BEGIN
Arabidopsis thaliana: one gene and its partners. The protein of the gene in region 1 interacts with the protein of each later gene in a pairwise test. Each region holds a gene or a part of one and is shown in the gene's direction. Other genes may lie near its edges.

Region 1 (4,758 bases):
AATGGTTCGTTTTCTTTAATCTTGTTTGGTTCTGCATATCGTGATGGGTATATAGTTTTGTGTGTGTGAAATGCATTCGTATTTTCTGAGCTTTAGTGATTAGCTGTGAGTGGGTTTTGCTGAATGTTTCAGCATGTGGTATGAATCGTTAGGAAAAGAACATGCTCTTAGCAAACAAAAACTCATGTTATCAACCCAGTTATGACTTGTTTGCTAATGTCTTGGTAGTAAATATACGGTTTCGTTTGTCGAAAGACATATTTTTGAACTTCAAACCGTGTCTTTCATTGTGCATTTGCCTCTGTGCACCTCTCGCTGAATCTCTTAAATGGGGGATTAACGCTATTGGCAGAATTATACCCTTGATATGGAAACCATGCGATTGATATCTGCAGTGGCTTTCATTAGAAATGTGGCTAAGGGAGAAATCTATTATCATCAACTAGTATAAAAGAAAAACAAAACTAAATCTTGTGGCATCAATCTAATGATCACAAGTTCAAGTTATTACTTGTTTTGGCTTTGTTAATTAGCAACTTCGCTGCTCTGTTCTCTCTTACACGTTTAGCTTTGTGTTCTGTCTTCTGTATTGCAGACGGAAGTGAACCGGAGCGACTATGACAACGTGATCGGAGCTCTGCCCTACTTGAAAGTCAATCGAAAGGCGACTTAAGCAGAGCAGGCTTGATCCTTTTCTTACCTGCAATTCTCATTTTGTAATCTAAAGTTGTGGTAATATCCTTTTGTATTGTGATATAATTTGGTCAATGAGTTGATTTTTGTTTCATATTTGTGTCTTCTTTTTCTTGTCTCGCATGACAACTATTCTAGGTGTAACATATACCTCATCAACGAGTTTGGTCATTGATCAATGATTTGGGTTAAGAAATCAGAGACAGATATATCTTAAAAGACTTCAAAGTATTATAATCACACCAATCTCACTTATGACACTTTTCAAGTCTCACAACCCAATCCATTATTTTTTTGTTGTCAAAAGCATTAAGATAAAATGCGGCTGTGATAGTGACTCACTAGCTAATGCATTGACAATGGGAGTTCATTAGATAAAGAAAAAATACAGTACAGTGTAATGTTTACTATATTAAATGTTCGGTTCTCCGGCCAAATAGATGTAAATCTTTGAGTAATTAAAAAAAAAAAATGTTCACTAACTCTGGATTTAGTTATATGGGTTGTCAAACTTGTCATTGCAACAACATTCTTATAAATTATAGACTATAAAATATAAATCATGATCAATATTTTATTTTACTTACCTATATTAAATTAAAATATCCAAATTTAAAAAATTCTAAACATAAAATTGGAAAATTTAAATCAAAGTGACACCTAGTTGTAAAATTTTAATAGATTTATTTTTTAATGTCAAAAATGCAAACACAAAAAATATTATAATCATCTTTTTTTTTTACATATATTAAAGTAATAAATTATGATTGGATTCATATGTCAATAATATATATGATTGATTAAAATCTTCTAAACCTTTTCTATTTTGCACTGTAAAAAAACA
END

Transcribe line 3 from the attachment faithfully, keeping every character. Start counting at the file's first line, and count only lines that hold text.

AATGGTTCGTTTTCTTTAATCTTGTTTGGTTCTGCATATCGTGATGGGTATATAGTTTTGTGTGTGTGAAATGCATTCGTATTTTCTGAGCTTTAGTGATTAGCTGTGAGTGGGTTTTGCTGAATGTTTCAGCATGTGGTATGAATCGTTAGGAAAAGAACATGCTCTTAGCAAACAAAAACTCATGTTATCAACCCAGTTATGACTTGTTTGCTAATGTCTTGGTAGTAAATATACGGTTTCGTTTGTCGAAAGACATATTTTTGAACTTCAAACCGTGTCTTTCATTGTGCATTTGCCTCTGTGCACCTCTCGCTGAATCTCTTAAATGGGGGATTAACGCTATTGGCAGAATTATACCCTTGATATGGAAACCATGCGATTGATATCTGCAGTGGCTTTCATTAGAAATGTGGCTAAGGGAGAAATCTATTATCATCAACTAGTATAAAAGAAAAACAAAACTAAATCTTGTGGCATCAATCTAATGATCACAAGTTCAAGTTATTACTTGTTTTGGCTTTGTTAATTAGCAACTTCGCTGCTCTGTTCTCTCTTACACGTTTAGCTTTGTGTTCTGTCTTCTGTATTGCAGACGGAAGTGAACCGGAGCGACTATGACAACGTGATCGGAGCTCTGCCCTACTTGAAAGTCAATCGAAAGGCGACTTAAGCAGAGCAGGCTTGATCCTTTTCTTACCTGCAATTCTCATTTTGTAATCTAAAGTTGTGGTAATATCCTTTTGTATTGTGATATAATTTGGTCAATGAGTTGATTTTTGTTTCATATTTGTGTCTTCTTTTTCTTGTCTCGCATGACAACTATTCTAGGTGTAACATATACCTCATCAACGAGTTTGGTCATTGATCAATGATTTGGGTTAAGAAATCAGAGACAGATATATCTTAAAAGACTTCAAAGTATTATAATCACACCAATCTCACTTATGACACTTTTCAAGTCTCACAACCCAATCCATTATTTTTTTGTTGTCAAAAGCATTAAGATAAAATGCGGCTGTGATAGTGACTCACTAGCTAATGCATTGACAATGGGAGTTCATTAGATAAAGAAAAAATACAGTACAGTGTAATGTTTACTATATTAAATGTTCGGTTCTCCGGCCAAATAGATGTAAATCTTTGAGTAATTAAAAAAAAAAAATGTTCACTAACTCTGGATTTAGTTATATGGGTTGTCAAACTTGTCATTGCAACAACATTCTTATAAATTATAGACTATAAAATATAAATCATGATCAATATTTTATTTTACTTACCTATATTAAATTAAAATATCCAAATTTAAAAAATTCTAAACATAAAATTGGAAAATTTAAATCAAAGTGACACCTAGTTGTAAAATTTTAATAGATTTATTTTTTAATGTCAAAAATGCAAACACAAAAAATATTATAATCATCTTTTTTTTTTACATATATTAAAGTAATAAATTATGATTGGATTCATATGTCAATAATATATATGATTGATTAAAATCTTCTAAACCTTTTCTATTTTGCACTGTAAAAAAACA